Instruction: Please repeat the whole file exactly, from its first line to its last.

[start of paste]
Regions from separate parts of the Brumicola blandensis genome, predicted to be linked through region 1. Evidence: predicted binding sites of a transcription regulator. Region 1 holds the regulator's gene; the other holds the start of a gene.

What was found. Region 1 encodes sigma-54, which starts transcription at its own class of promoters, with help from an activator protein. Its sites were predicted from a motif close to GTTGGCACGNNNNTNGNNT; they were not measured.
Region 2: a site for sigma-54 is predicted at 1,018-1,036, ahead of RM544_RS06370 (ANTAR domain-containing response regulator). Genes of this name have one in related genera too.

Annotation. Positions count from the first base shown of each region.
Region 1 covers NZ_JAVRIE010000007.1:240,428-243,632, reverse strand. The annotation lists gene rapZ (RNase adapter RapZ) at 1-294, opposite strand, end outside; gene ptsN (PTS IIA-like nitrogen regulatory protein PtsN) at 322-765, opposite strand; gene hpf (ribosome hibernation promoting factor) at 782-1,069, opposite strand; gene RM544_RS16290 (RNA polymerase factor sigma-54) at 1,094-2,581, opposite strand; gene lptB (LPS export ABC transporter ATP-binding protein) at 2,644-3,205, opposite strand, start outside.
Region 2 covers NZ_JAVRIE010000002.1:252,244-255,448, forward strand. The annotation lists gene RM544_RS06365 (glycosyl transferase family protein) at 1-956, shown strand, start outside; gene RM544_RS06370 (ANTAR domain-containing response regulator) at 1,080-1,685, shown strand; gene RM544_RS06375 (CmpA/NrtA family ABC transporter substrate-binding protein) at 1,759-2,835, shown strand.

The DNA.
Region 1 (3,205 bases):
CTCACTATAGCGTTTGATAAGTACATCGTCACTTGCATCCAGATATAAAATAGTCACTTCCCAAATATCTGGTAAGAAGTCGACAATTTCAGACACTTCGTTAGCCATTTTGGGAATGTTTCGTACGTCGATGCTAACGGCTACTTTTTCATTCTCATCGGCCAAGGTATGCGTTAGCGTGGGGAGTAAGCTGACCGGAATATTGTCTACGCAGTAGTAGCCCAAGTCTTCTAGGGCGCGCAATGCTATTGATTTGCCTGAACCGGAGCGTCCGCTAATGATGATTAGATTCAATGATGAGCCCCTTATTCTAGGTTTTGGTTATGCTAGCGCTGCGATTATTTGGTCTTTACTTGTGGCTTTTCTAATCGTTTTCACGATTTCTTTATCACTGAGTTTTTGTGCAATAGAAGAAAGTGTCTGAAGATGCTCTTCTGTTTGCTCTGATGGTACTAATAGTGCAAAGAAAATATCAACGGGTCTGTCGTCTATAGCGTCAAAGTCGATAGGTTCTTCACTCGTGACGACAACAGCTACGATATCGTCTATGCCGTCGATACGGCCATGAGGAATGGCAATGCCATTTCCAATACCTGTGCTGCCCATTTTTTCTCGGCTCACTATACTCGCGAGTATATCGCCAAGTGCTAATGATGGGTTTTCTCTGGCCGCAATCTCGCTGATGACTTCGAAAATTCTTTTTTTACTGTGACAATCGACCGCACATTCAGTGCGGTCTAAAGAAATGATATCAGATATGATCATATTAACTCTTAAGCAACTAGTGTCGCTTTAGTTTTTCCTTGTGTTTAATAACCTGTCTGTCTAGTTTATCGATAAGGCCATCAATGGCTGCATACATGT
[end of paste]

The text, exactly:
Regions from separate parts of the Brumicola blandensis genome, predicted to be linked through region 1. Evidence: predicted binding sites of a transcription regulator. Region 1 holds the regulator's gene; the other holds the start of a gene.

What was found. Region 1 encodes sigma-54, which starts transcription at its own class of promoters, with help from an activator protein. Its sites were predicted from a motif close to GTTGGCACGNNNNTNGNNT; they were not measured.
Region 2: a site for sigma-54 is predicted at 1,018-1,036, ahead of RM544_RS06370 (ANTAR domain-containing response regulator). Genes of this name have one in related genera too.

Annotation. Positions count from the first base shown of each region.
Region 1 covers NZ_JAVRIE010000007.1:240,428-243,632, reverse strand. The annotation lists gene rapZ (RNase adapter RapZ) at 1-294, opposite strand, end outside; gene ptsN (PTS IIA-like nitrogen regulatory protein PtsN) at 322-765, opposite strand; gene hpf (ribosome hibernation promoting factor) at 782-1,069, opposite strand; gene RM544_RS16290 (RNA polymerase factor sigma-54) at 1,094-2,581, opposite strand; gene lptB (LPS export ABC transporter ATP-binding protein) at 2,644-3,205, opposite strand, start outside.
Region 2 covers NZ_JAVRIE010000002.1:252,244-255,448, forward strand. The annotation lists gene RM544_RS06365 (glycosyl transferase family protein) at 1-956, shown strand, start outside; gene RM544_RS06370 (ANTAR domain-containing response regulator) at 1,080-1,685, shown strand; gene RM544_RS06375 (CmpA/NrtA family ABC transporter substrate-binding protein) at 1,759-2,835, shown strand.

The DNA.
Region 1 (3,205 bases):
CTCACTATAGCGTTTGATAAGTACATCGTCACTTGCATCCAGATATAAAATAGTCACTTCCCAAATATCTGGTAAGAAGTCGACAATTTCAGACACTTCGTTAGCCATTTTGGGAATGTTTCGTACGTCGATGCTAACGGCTACTTTTTCATTCTCATCGGCCAAGGTATGCGTTAGCGTGGGGAGTAAGCTGACCGGAATATTGTCTACGCAGTAGTAGCCCAAGTCTTCTAGGGCGCGCAATGCTATTGATTTGCCTGAACCGGAGCGTCCGCTAATGATGATTAGATTCAATGATGAGCCCCTTATTCTAGGTTTTGGTTATGCTAGCGCTGCGATTATTTGGTCTTTACTTGTGGCTTTTCTAATCGTTTTCACGATTTCTTTATCACTGAGTTTTTGTGCAATAGAAGAAAGTGTCTGAAGATGCTCTTCTGTTTGCTCTGATGGTACTAATAGTGCAAAGAAAATATCAACGGGTCTGTCGTCTATAGCGTCAAAGTCGATAGGTTCTTCACTCGTGACGACAACAGCTACGATATCGTCTATGCCGTCGATACGGCCATGAGGAATGGCAATGCCATTTCCAATACCTGTGCTGCCCATTTTTTCTCGGCTCACTATACTCGCGAGTATATCGCCAAGTGCTAATGATGGGTTTTCTCTGGCCGCAATCTCGCTGATGACTTCGAAAATTCTTTTTTTACTGTGACAATCGACCGCACATTCAGTGCGGTCTAAAGAAATGATATCAGATATGATCATATTAACTCTTAAGCAACTAGTGTCGCTTTAGTTTTTCCTTGTGTTTAATAACCTGTCTGTCTAGTTTATCGATAAGGCCATCAATGGCTGCATACATGT